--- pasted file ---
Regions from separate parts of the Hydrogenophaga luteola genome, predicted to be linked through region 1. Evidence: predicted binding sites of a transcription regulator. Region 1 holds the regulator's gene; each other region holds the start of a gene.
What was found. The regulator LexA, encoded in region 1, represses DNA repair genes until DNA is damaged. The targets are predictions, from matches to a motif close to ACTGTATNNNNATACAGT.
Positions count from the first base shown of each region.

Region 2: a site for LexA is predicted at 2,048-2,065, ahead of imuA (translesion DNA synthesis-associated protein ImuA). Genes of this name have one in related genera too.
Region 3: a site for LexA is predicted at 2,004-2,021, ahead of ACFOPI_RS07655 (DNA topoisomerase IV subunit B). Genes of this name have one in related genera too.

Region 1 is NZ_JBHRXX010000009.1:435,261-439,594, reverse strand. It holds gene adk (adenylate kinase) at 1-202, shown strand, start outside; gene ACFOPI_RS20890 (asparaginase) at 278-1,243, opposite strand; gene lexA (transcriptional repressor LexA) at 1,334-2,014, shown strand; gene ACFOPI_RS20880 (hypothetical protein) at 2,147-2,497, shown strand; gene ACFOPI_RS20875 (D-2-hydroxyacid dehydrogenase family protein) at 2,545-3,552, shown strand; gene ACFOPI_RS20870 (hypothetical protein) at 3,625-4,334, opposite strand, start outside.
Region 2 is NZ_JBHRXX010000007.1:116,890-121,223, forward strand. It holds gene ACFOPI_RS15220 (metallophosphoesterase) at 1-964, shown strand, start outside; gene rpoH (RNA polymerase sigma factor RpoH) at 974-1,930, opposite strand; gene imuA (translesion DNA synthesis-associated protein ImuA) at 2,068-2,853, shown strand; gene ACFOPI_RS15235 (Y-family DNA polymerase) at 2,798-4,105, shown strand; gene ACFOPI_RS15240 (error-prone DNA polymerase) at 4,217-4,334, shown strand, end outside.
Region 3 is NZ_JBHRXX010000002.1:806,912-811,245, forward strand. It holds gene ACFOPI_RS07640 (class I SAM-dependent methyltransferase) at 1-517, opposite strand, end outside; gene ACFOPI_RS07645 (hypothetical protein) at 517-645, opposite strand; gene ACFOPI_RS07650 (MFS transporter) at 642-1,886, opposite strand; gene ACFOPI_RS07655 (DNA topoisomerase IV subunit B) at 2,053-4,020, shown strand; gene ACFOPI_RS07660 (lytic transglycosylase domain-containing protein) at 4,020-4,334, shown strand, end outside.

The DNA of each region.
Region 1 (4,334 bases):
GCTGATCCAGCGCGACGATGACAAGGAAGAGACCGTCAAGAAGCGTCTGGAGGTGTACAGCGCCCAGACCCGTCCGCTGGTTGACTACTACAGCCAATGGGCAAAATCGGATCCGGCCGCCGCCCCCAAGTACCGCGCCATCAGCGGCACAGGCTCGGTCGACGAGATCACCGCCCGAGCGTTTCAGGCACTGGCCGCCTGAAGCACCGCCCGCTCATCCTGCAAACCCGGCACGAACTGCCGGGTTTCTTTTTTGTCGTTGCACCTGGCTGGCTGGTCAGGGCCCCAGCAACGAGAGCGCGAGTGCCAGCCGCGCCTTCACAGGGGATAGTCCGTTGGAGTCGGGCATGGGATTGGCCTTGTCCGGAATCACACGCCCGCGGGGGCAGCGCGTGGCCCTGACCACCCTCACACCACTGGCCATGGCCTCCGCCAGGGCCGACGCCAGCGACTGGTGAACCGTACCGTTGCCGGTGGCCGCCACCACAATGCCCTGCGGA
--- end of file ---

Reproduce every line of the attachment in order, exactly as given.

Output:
Regions from separate parts of the Hydrogenophaga luteola genome, predicted to be linked through region 1. Evidence: predicted binding sites of a transcription regulator. Region 1 holds the regulator's gene; each other region holds the start of a gene.
What was found. The regulator LexA, encoded in region 1, represses DNA repair genes until DNA is damaged. The targets are predictions, from matches to a motif close to ACTGTATNNNNATACAGT.
Positions count from the first base shown of each region.

Region 2: a site for LexA is predicted at 2,048-2,065, ahead of imuA (translesion DNA synthesis-associated protein ImuA). Genes of this name have one in related genera too.
Region 3: a site for LexA is predicted at 2,004-2,021, ahead of ACFOPI_RS07655 (DNA topoisomerase IV subunit B). Genes of this name have one in related genera too.

Region 1 is NZ_JBHRXX010000009.1:435,261-439,594, reverse strand. It holds gene adk (adenylate kinase) at 1-202, shown strand, start outside; gene ACFOPI_RS20890 (asparaginase) at 278-1,243, opposite strand; gene lexA (transcriptional repressor LexA) at 1,334-2,014, shown strand; gene ACFOPI_RS20880 (hypothetical protein) at 2,147-2,497, shown strand; gene ACFOPI_RS20875 (D-2-hydroxyacid dehydrogenase family protein) at 2,545-3,552, shown strand; gene ACFOPI_RS20870 (hypothetical protein) at 3,625-4,334, opposite strand, start outside.
Region 2 is NZ_JBHRXX010000007.1:116,890-121,223, forward strand. It holds gene ACFOPI_RS15220 (metallophosphoesterase) at 1-964, shown strand, start outside; gene rpoH (RNA polymerase sigma factor RpoH) at 974-1,930, opposite strand; gene imuA (translesion DNA synthesis-associated protein ImuA) at 2,068-2,853, shown strand; gene ACFOPI_RS15235 (Y-family DNA polymerase) at 2,798-4,105, shown strand; gene ACFOPI_RS15240 (error-prone DNA polymerase) at 4,217-4,334, shown strand, end outside.
Region 3 is NZ_JBHRXX010000002.1:806,912-811,245, forward strand. It holds gene ACFOPI_RS07640 (class I SAM-dependent methyltransferase) at 1-517, opposite strand, end outside; gene ACFOPI_RS07645 (hypothetical protein) at 517-645, opposite strand; gene ACFOPI_RS07650 (MFS transporter) at 642-1,886, opposite strand; gene ACFOPI_RS07655 (DNA topoisomerase IV subunit B) at 2,053-4,020, shown strand; gene ACFOPI_RS07660 (lytic transglycosylase domain-containing protein) at 4,020-4,334, shown strand, end outside.

The DNA of each region.
Region 1 (4,334 bases):
GCTGATCCAGCGCGACGATGACAAGGAAGAGACCGTCAAGAAGCGTCTGGAGGTGTACAGCGCCCAGACCCGTCCGCTGGTTGACTACTACAGCCAATGGGCAAAATCGGATCCGGCCGCCGCCCCCAAGTACCGCGCCATCAGCGGCACAGGCTCGGTCGACGAGATCACCGCCCGAGCGTTTCAGGCACTGGCCGCCTGAAGCACCGCCCGCTCATCCTGCAAACCCGGCACGAACTGCCGGGTTTCTTTTTTGTCGTTGCACCTGGCTGGCTGGTCAGGGCCCCAGCAACGAGAGCGCGAGTGCCAGCCGCGCCTTCACAGGGGATAGTCCGTTGGAGTCGGGCATGGGATTGGCCTTGTCCGGAATCACACGCCCGCGGGGGCAGCGCGTGGCCCTGACCACCCTCACACCACTGGCCATGGCCTCCGCCAGGGCCGACGCCAGCGACTGGTGAACCGTACCGTTGCCGGTGGCCGCCACCACAATGCCCTGCGGA